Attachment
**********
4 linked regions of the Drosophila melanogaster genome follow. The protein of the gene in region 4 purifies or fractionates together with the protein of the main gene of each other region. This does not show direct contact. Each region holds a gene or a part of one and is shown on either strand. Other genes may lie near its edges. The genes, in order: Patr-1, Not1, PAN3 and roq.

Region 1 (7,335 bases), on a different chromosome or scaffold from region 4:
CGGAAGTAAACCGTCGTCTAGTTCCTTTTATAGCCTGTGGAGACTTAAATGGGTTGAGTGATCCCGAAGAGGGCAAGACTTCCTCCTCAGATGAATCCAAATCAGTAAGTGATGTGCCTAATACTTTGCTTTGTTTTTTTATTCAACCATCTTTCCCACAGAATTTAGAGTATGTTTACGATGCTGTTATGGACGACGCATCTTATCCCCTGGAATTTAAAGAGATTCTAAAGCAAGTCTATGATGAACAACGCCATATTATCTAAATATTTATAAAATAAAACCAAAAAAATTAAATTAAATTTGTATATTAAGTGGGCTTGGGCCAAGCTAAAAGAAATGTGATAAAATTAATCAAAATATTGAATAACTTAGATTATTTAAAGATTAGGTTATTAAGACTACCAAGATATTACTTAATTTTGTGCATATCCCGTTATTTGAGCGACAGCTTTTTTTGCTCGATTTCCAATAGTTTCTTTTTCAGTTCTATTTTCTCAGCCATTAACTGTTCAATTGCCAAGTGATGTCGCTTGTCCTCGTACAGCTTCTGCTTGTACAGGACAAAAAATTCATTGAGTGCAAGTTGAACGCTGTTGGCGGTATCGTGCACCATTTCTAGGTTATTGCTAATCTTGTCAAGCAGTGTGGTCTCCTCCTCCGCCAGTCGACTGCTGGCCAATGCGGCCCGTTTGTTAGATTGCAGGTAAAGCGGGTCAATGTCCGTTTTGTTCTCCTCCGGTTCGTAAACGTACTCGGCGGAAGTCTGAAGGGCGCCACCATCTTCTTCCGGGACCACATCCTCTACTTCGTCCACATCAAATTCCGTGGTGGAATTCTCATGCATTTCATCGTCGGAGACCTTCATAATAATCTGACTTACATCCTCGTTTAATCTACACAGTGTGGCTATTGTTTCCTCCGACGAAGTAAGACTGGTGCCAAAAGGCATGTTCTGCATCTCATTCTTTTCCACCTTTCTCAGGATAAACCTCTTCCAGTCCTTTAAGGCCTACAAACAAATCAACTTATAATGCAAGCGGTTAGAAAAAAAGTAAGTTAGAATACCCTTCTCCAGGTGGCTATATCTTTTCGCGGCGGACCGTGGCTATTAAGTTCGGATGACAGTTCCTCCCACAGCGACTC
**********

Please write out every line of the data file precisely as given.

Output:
4 linked regions of the Drosophila melanogaster genome follow. The protein of the gene in region 4 purifies or fractionates together with the protein of the main gene of each other region. This does not show direct contact. Each region holds a gene or a part of one and is shown on either strand. Other genes may lie near its edges. The genes, in order: Patr-1, Not1, PAN3 and roq.

Region 1 (7,335 bases), on a different chromosome or scaffold from region 4:
CGGAAGTAAACCGTCGTCTAGTTCCTTTTATAGCCTGTGGAGACTTAAATGGGTTGAGTGATCCCGAAGAGGGCAAGACTTCCTCCTCAGATGAATCCAAATCAGTAAGTGATGTGCCTAATACTTTGCTTTGTTTTTTTATTCAACCATCTTTCCCACAGAATTTAGAGTATGTTTACGATGCTGTTATGGACGACGCATCTTATCCCCTGGAATTTAAAGAGATTCTAAAGCAAGTCTATGATGAACAACGCCATATTATCTAAATATTTATAAAATAAAACCAAAAAAATTAAATTAAATTTGTATATTAAGTGGGCTTGGGCCAAGCTAAAAGAAATGTGATAAAATTAATCAAAATATTGAATAACTTAGATTATTTAAAGATTAGGTTATTAAGACTACCAAGATATTACTTAATTTTGTGCATATCCCGTTATTTGAGCGACAGCTTTTTTTGCTCGATTTCCAATAGTTTCTTTTTCAGTTCTATTTTCTCAGCCATTAACTGTTCAATTGCCAAGTGATGTCGCTTGTCCTCGTACAGCTTCTGCTTGTACAGGACAAAAAATTCATTGAGTGCAAGTTGAACGCTGTTGGCGGTATCGTGCACCATTTCTAGGTTATTGCTAATCTTGTCAAGCAGTGTGGTCTCCTCCTCCGCCAGTCGACTGCTGGCCAATGCGGCCCGTTTGTTAGATTGCAGGTAAAGCGGGTCAATGTCCGTTTTGTTCTCCTCCGGTTCGTAAACGTACTCGGCGGAAGTCTGAAGGGCGCCACCATCTTCTTCCGGGACCACATCCTCTACTTCGTCCACATCAAATTCCGTGGTGGAATTCTCATGCATTTCATCGTCGGAGACCTTCATAATAATCTGACTTACATCCTCGTTTAATCTACACAGTGTGGCTATTGTTTCCTCCGACGAAGTAAGACTGGTGCCAAAAGGCATGTTCTGCATCTCATTCTTTTCCACCTTTCTCAGGATAAACCTCTTCCAGTCCTTTAAGGCCTACAAACAAATCAACTTATAATGCAAGCGGTTAGAAAAAAAGTAAGTTAGAATACCCTTCTCCAGGTGGCTATATCTTTTCGCGGCGGACCGTGGCTATTAAGTTCGGATGACAGTTCCTCCCACAGCGACTC